Posts filed under ‘Abscesos esplenicos’

Splenic Abscess due to Brucella Melitensis – A Rare Pediatric Complication.

J Lab Physicians. 2010 Jul  V.2 N.2  P.105-8.

Parande AM, Mantur BG, Kore M, Palled E.

Department of Microbiology, Belgaum Institute of Medical Sciences, Belgaum, Karnataka, India.

Abstract

Splenic abscess due to Brucella species is an extremely rare complication especially in acute illness. Here we report a case of splenic abscess caused by Brucella melitensis biotype 1 in a child with acute infection who was successfully treated with only antibiotics.

FULL TEXT

http://www.ncbi.nlm.nih.gov/pmc/articles/PMC3040094/?tool=pubmed

 

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July 21, 2012 at 6:27 pm

Primary tuberculous abscess of the spleen in an immununocompetent patient diagnosed by biochemical markers and radiologic findings.

J Clin Med Res. 2012 Apr  V.4  N.2 P.149-51.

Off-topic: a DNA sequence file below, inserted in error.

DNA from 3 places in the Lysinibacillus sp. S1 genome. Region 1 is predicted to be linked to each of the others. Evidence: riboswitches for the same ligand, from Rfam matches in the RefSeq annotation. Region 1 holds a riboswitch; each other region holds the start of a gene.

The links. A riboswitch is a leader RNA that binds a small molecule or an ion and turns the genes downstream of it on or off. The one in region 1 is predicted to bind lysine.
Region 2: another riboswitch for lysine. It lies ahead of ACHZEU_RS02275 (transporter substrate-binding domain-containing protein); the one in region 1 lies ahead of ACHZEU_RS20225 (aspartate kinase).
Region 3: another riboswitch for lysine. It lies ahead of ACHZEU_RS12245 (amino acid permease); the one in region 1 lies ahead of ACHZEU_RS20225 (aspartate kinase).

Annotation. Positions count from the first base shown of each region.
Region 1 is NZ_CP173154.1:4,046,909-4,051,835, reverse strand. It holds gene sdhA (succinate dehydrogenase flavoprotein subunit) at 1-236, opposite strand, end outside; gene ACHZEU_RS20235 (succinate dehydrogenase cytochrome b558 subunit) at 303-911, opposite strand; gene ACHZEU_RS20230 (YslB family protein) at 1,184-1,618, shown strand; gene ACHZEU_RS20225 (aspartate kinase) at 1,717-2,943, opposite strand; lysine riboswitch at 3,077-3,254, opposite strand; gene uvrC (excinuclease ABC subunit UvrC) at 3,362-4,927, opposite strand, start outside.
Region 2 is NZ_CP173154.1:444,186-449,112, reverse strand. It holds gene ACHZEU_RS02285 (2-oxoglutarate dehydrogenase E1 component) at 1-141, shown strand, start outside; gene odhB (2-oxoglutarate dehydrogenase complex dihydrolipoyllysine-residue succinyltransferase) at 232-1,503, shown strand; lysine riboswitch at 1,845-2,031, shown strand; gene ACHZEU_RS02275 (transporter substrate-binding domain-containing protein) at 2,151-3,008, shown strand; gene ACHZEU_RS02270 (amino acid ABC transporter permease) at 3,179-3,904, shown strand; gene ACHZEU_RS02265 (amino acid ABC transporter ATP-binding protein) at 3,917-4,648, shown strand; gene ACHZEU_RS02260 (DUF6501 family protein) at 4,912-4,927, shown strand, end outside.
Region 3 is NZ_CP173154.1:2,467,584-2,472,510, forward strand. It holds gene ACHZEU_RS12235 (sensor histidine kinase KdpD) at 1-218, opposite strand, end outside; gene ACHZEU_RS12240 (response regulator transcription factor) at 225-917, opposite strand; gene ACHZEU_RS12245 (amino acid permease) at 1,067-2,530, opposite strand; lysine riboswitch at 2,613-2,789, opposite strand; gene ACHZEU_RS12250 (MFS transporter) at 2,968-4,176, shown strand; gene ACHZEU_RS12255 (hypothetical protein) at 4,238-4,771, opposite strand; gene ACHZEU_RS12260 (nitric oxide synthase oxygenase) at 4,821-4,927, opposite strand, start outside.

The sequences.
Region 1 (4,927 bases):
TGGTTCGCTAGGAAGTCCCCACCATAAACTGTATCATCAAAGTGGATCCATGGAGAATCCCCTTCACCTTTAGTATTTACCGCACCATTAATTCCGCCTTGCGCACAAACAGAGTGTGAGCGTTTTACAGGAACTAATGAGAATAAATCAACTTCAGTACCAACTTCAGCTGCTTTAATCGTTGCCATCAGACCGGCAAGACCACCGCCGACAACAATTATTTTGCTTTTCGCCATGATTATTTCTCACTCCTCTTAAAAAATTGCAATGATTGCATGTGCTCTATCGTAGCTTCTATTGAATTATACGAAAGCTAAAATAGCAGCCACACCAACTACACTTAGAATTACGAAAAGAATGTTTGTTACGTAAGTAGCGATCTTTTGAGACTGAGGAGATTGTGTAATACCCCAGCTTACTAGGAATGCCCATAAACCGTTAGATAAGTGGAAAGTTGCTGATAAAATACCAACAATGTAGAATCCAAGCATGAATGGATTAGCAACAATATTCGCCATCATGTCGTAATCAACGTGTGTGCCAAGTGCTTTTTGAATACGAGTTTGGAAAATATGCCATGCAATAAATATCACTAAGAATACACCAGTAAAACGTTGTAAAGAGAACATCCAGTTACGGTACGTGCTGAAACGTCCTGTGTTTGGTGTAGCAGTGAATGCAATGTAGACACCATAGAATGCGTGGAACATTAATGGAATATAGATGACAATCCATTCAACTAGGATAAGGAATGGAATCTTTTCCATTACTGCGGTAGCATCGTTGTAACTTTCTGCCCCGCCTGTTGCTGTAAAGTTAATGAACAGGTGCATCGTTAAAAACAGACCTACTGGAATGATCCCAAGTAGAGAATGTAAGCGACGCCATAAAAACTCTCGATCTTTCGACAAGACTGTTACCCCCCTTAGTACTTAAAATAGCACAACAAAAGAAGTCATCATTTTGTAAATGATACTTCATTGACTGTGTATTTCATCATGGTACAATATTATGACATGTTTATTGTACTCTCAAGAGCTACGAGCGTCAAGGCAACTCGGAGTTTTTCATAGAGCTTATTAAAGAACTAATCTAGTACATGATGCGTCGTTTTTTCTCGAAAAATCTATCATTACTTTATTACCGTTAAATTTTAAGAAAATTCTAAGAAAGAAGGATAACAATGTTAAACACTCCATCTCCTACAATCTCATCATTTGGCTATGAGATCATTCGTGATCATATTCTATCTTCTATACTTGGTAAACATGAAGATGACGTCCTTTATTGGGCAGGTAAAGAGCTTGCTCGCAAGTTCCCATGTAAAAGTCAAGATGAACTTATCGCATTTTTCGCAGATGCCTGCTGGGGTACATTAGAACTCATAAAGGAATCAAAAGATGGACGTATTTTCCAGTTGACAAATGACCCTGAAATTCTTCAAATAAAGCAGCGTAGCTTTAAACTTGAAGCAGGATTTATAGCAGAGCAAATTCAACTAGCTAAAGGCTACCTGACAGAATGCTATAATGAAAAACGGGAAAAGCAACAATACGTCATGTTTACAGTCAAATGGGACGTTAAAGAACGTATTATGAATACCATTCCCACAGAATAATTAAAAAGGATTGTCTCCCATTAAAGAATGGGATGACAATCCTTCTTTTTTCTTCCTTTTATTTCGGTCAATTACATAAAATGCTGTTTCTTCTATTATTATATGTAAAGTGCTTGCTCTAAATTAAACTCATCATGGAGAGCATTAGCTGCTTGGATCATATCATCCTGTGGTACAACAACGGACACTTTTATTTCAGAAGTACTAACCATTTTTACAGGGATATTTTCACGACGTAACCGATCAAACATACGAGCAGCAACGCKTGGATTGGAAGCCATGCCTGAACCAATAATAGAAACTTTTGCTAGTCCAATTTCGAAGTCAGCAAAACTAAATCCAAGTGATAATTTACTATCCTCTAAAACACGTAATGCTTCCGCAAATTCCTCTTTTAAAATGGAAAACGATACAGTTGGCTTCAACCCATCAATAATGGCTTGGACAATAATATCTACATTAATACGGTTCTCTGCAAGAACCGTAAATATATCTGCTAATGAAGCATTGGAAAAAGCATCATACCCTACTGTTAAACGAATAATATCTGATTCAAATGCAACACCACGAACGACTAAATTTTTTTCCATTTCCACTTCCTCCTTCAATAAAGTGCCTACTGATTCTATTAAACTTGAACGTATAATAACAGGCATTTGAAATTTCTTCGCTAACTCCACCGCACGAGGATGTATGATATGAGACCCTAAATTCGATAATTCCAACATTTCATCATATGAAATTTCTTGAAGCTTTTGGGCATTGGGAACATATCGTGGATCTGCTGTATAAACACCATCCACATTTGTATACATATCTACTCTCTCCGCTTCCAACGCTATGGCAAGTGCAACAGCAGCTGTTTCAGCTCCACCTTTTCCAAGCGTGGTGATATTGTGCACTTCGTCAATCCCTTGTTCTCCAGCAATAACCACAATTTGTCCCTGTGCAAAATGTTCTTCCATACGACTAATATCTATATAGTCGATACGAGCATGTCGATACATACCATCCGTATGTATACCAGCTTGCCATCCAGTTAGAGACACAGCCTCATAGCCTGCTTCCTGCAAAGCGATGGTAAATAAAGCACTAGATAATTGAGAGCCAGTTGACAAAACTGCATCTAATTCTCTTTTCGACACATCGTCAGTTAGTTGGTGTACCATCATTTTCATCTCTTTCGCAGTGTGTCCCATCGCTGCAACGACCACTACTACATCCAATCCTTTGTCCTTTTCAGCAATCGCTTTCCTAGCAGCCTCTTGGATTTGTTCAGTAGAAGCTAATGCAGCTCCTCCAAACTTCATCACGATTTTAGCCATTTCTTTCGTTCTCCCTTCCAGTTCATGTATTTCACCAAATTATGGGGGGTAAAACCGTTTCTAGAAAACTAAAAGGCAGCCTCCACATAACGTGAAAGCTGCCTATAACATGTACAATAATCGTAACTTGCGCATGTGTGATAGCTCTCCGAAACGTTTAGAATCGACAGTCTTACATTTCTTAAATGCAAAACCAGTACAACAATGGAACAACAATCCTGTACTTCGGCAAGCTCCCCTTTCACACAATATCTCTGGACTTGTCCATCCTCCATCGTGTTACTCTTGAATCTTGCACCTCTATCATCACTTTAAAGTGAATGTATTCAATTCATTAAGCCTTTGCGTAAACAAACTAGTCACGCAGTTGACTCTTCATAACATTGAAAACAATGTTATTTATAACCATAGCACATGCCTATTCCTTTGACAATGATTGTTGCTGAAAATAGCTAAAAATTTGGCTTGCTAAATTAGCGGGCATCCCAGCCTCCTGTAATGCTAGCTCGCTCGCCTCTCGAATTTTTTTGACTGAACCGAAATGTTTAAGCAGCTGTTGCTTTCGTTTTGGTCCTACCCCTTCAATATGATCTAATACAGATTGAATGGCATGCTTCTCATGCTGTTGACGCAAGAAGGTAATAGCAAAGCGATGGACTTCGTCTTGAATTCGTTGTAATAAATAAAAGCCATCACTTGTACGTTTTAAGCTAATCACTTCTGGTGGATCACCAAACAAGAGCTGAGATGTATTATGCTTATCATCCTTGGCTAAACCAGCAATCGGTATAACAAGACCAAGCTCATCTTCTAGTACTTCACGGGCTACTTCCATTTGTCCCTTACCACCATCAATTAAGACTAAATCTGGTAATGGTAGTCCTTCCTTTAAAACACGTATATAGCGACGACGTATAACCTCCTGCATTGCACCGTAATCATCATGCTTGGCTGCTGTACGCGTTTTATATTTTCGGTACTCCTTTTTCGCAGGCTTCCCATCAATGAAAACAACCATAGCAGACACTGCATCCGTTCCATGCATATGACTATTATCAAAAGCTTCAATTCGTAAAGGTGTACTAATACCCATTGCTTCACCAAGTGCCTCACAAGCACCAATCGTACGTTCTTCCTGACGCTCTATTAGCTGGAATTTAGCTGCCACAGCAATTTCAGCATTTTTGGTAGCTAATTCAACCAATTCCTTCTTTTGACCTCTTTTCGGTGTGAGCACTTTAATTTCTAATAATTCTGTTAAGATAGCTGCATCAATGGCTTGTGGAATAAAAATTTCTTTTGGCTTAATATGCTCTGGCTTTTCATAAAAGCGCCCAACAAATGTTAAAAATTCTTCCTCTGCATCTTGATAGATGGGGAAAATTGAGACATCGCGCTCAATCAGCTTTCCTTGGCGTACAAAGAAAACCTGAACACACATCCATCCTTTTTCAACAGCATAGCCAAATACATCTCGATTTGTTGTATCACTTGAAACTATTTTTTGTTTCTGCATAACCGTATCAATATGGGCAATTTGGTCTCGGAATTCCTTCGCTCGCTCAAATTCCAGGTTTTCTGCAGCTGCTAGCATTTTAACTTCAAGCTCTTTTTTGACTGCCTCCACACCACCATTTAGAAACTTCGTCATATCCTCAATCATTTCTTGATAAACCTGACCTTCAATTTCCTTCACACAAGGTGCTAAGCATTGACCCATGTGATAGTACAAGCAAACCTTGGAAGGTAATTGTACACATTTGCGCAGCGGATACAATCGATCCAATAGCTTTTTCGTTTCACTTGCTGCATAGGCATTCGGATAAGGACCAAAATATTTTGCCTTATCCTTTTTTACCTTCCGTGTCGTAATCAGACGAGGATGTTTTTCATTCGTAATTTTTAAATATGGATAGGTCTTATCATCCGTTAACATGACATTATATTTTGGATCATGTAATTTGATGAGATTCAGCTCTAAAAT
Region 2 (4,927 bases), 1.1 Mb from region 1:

Kim HH, Park SJ, Park MI, Moon W.

Department of Internal Medicine, Kosin University College of Medicine, Busan, Korea.

Abstract

Tuberculous splenic abscess in an immunocompetent patient is extremely rare. We came across a case of middle aged immunocompetent female who presented with abdominal distension, weight loss, and low grade fever. Abdominopelvic computed tomography showed multiple low density lesions in the spleen with ascites. Interferon-gamma release assay was positive and adenosine deaminase level of ascites was significantly high. No primary focus of infection was detected. The patient was diagnosed as having primary multiple tuberculous splenic abscesses with tuberculous peritonitis causing ascites. Follow up computed tomography, after completion of six month course of anti-tubercular therapy, showed splenic abscess and ascites completely disappeared.

PDF

http://www.ncbi.nlm.nih.gov/pmc/articles/PMC3320127/pdf/jocmr-04-149.pdf

July 19, 2012 at 9:30 pm

Splenic abscess – presentation of nine cases.

Rev Chilena Infectol. 2006 Jun V.23 N.2 P.150-4.

Villamil-Cajoto I, Lado FL, Van den Eynde-Collado A, Díaz-Peromingo JA.

Departamento de Medicina, Servicio de Medicina Interna, Hospital Clínico Universitario de Santiago de Compostela, Spain. iago.villamil.cajoto@sergas.es

Abstract